Keep Two Thoughts

Personal essays

Language - Essay from Newsletter 133

When name calling becomes the norm

The Chair

My first job out of college was teaching high school math at Newton North High School just outside of Boston.

It was a wonderful place to teach with a department filled with people who were passionate about math and about teaching young people. They were great colleagues and always willing to help.

In college I remembered people fighting about language - should we call the head of a committee a chairman anymore?

I’d argued that it was more important that we make sure that women were equally represented in these roles than that we spent time worrying about what they were called.

I was wrong.

Both matter and each informs the other.

The department Chair at Newton North was Mary Sapienza and both the name of the position and the person filling it were perfect.

One of the two teachers who had been my supervisors when I student taught at the school the year before was a woman who, once I was hired by the department, made sure I understood the important things about teaching.

She called me a couple of days before school started and had me meet her at school. She took me down to the book room and had me count out the books I would need for my classes and helped me carry them back to my office.

They sometimes run out of books and she wanted to make sure that a first year teacher wasn’t caught short.

When Massachusetts passed a law that cut property taxes, I was warned that all police, fire fighters, and teachers under five years would be let go.

My department chair told me that if I wanted to stay, there was a high chance that at the very last minute I would be hired back but she also encouraged me to look for other jobs and wrote me a very nice recommendation.

Mom too

A friend encouraged me to fly home to interview at a small private school outside of Cleveland where he taught and so I did.

I don’t remember much of my interview at Laurel School for Girls.

I’m sure I met with the department members and certainly taught a class so they could observe me.

I distinctly remember meeting with Barbara Barnes, the head of school.

Spoiler alert - I got the job and really liked working with Barbara over the next two years but there was a moment in our first conversation that stuck out to me. I should have paid more attention to it at the time.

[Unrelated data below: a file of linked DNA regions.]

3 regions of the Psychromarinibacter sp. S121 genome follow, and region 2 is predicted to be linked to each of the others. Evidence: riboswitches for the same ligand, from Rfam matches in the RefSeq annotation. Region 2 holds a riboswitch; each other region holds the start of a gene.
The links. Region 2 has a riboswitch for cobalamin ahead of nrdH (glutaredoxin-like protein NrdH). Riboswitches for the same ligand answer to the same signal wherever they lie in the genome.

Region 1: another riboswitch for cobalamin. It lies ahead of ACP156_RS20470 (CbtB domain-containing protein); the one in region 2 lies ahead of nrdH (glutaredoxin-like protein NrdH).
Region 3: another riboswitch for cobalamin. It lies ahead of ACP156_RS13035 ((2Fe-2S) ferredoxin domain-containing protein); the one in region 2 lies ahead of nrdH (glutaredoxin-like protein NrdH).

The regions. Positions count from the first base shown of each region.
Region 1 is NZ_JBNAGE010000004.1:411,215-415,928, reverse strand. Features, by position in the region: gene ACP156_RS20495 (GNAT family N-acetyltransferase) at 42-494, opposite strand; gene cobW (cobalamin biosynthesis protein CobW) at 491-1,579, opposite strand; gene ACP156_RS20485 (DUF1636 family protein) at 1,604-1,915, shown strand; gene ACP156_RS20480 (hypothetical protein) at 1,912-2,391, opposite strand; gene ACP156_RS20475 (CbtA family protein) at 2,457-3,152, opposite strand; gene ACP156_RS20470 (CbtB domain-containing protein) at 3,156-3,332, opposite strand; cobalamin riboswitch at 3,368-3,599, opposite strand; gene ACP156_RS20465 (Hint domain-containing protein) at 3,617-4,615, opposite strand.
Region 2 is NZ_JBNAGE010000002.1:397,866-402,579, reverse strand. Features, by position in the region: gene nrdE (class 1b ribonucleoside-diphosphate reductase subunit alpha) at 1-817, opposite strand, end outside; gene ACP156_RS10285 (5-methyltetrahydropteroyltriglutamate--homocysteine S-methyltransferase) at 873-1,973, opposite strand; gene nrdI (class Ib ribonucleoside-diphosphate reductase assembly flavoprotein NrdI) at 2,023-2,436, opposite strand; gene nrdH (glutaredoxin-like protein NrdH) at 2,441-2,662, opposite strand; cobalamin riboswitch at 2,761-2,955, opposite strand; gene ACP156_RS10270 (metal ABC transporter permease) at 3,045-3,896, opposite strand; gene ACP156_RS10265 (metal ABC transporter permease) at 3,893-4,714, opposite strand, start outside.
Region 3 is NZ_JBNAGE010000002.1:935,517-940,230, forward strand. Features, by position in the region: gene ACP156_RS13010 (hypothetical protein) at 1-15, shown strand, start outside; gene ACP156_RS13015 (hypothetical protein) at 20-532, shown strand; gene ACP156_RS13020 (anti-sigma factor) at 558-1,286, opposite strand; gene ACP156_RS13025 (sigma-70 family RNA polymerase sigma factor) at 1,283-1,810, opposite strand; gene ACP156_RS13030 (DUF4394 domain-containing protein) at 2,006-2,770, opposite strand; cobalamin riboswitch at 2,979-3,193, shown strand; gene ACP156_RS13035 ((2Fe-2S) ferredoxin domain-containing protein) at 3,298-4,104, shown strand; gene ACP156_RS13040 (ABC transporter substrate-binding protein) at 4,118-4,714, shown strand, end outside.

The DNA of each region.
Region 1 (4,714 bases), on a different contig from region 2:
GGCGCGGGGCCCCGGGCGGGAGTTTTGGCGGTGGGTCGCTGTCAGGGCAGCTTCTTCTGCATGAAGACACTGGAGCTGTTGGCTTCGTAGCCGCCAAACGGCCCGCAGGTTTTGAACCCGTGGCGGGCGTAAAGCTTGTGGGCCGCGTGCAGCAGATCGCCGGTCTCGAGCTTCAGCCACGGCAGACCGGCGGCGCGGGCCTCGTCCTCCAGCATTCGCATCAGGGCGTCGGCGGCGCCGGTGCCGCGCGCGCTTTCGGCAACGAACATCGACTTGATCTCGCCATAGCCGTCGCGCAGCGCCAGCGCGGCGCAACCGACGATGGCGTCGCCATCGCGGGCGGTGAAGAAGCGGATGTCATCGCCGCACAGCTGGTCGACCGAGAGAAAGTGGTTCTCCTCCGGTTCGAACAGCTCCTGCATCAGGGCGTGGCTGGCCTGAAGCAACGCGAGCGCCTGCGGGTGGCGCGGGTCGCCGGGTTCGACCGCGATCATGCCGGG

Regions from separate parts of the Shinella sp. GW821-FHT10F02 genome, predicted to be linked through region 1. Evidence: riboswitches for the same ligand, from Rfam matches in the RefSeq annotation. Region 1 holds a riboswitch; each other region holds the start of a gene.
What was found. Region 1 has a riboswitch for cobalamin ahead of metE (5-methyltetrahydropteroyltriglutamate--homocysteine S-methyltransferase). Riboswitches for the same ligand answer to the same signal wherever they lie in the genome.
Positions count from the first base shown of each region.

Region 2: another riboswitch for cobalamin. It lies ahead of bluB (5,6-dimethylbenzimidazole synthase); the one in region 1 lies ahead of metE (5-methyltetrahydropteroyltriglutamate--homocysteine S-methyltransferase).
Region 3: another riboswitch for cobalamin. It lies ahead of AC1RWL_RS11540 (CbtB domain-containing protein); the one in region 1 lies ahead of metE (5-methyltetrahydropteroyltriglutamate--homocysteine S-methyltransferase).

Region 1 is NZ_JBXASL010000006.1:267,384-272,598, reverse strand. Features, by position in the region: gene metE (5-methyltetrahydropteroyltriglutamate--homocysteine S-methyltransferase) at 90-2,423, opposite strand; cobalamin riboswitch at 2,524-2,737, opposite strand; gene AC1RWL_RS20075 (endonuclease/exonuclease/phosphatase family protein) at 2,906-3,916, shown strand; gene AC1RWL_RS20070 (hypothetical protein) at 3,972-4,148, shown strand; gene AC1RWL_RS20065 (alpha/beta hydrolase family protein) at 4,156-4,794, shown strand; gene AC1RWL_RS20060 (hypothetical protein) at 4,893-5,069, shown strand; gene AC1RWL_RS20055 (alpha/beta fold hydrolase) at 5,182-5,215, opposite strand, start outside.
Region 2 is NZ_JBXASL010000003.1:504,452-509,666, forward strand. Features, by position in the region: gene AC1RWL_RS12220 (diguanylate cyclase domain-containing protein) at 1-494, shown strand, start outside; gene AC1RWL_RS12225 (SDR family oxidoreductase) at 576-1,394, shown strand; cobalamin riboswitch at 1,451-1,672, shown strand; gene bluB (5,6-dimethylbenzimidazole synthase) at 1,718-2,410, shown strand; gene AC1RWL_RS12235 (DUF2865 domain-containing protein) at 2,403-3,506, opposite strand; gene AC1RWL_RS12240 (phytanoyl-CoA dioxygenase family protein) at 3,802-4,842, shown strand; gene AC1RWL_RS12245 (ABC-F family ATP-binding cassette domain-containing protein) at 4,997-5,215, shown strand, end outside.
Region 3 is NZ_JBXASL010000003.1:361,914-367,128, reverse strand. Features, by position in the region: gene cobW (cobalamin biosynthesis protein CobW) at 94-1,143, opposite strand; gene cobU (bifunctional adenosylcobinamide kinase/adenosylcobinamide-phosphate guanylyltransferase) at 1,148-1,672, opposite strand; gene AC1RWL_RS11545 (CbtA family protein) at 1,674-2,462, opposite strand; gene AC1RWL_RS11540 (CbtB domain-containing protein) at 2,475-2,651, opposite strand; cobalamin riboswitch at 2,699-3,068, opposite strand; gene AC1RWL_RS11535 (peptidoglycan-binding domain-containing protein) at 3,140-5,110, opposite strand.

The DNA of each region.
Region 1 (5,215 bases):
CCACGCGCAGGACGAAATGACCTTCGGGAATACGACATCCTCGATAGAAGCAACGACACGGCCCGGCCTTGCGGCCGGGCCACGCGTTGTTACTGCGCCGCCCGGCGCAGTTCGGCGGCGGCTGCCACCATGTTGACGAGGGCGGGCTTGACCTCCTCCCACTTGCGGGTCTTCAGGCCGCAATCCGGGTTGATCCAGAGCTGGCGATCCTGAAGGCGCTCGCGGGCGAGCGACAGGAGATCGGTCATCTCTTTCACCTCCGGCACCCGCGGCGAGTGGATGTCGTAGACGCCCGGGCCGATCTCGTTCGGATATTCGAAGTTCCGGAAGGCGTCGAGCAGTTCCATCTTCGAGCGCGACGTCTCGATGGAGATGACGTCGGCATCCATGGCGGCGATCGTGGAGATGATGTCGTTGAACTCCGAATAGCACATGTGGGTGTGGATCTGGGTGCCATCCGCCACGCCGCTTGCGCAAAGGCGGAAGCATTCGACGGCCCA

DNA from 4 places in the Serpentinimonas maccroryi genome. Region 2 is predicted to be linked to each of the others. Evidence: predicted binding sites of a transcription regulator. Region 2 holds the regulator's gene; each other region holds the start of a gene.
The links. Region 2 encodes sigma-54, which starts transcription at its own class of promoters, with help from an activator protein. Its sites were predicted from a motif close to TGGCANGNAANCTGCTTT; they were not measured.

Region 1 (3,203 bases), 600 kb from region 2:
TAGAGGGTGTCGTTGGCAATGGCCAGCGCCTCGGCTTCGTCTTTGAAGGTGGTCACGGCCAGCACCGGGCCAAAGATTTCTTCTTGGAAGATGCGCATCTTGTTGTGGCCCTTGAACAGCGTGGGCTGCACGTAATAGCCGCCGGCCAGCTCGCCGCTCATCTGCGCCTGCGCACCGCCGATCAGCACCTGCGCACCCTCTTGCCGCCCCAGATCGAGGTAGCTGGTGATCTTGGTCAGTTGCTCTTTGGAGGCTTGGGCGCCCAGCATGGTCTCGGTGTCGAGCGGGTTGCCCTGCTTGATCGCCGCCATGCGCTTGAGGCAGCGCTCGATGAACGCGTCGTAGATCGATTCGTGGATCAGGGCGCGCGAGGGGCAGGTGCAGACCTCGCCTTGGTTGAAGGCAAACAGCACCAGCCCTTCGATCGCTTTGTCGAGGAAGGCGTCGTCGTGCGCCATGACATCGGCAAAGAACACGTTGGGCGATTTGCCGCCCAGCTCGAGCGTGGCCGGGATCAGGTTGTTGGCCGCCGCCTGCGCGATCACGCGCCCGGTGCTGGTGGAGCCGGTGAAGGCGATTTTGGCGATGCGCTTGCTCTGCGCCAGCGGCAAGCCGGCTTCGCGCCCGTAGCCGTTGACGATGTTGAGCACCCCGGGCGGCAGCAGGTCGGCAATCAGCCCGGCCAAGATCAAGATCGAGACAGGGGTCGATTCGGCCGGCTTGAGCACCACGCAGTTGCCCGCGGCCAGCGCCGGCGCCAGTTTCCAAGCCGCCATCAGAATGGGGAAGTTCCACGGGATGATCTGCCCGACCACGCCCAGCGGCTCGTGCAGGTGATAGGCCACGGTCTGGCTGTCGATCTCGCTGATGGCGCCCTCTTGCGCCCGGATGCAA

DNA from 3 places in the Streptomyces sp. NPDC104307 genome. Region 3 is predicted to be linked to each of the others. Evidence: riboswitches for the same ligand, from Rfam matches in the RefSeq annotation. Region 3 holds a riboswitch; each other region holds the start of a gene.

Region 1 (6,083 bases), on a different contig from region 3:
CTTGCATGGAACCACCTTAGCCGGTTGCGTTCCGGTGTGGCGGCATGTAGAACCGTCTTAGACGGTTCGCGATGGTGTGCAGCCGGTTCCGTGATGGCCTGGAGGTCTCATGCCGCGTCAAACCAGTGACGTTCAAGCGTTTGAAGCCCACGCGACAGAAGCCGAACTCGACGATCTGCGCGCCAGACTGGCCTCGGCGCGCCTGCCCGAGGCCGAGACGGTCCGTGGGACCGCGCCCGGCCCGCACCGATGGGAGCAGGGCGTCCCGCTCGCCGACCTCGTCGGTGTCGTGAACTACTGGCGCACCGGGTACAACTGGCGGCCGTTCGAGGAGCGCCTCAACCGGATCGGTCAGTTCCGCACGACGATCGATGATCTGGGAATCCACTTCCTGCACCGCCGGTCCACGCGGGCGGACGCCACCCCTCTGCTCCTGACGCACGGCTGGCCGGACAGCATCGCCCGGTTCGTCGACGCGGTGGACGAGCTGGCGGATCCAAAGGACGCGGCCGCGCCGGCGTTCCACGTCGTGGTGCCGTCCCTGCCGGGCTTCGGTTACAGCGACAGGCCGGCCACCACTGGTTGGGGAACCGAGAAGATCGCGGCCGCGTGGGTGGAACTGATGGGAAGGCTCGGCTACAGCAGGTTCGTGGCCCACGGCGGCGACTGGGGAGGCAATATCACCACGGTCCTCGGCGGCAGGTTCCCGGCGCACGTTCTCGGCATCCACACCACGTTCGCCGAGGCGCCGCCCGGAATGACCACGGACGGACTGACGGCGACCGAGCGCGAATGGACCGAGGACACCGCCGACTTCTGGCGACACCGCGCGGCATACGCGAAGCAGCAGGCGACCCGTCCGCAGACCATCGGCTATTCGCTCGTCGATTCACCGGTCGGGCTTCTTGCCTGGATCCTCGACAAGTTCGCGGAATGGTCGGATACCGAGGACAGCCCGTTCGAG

She offered me coffee and she asked me what my dad did. I told her that his field was Philosophy of Education and he was on the faculty at Oberlin.

We chatted about my teaching in Newton and my thoughts on teaching in a single sex school.

I’d read and thought a lot about gender issues in math and we talked about that too. There was a study that compared the way middle school teachers responded to work by boys and girls.

If a girl did poorly she was told she did poorly and didn’t understand. If she did well she was praised for the neatness of her work.

If a boy did poorly he was told that his work was too messy. If he did well he was praised for his achievement.

Most girls who later said they hated or didn’t do well in Math could name the class in which it happened and it was usually in middle school.

She talked to me about how important girls education was to her and talked about the mission of the school.

As she was wrapping up she asked me if I had any more questions.

As Ron White says, “I had the right to remain silent. I just didn’t have the ability.”

So I asked her why, as the head of an all girls school, she had asked me what my dad did but not what my mom did.

I told her I was proud of my mom. She taught first and second grade and was way more important to the development of these people than my dad was as a college professor or than I was as a high school teacher.

There wasn’t much she could say and actually my question told her as much about me as her omission had told me about the school. She probably shouldn’t have hired me - though I’m glad she did.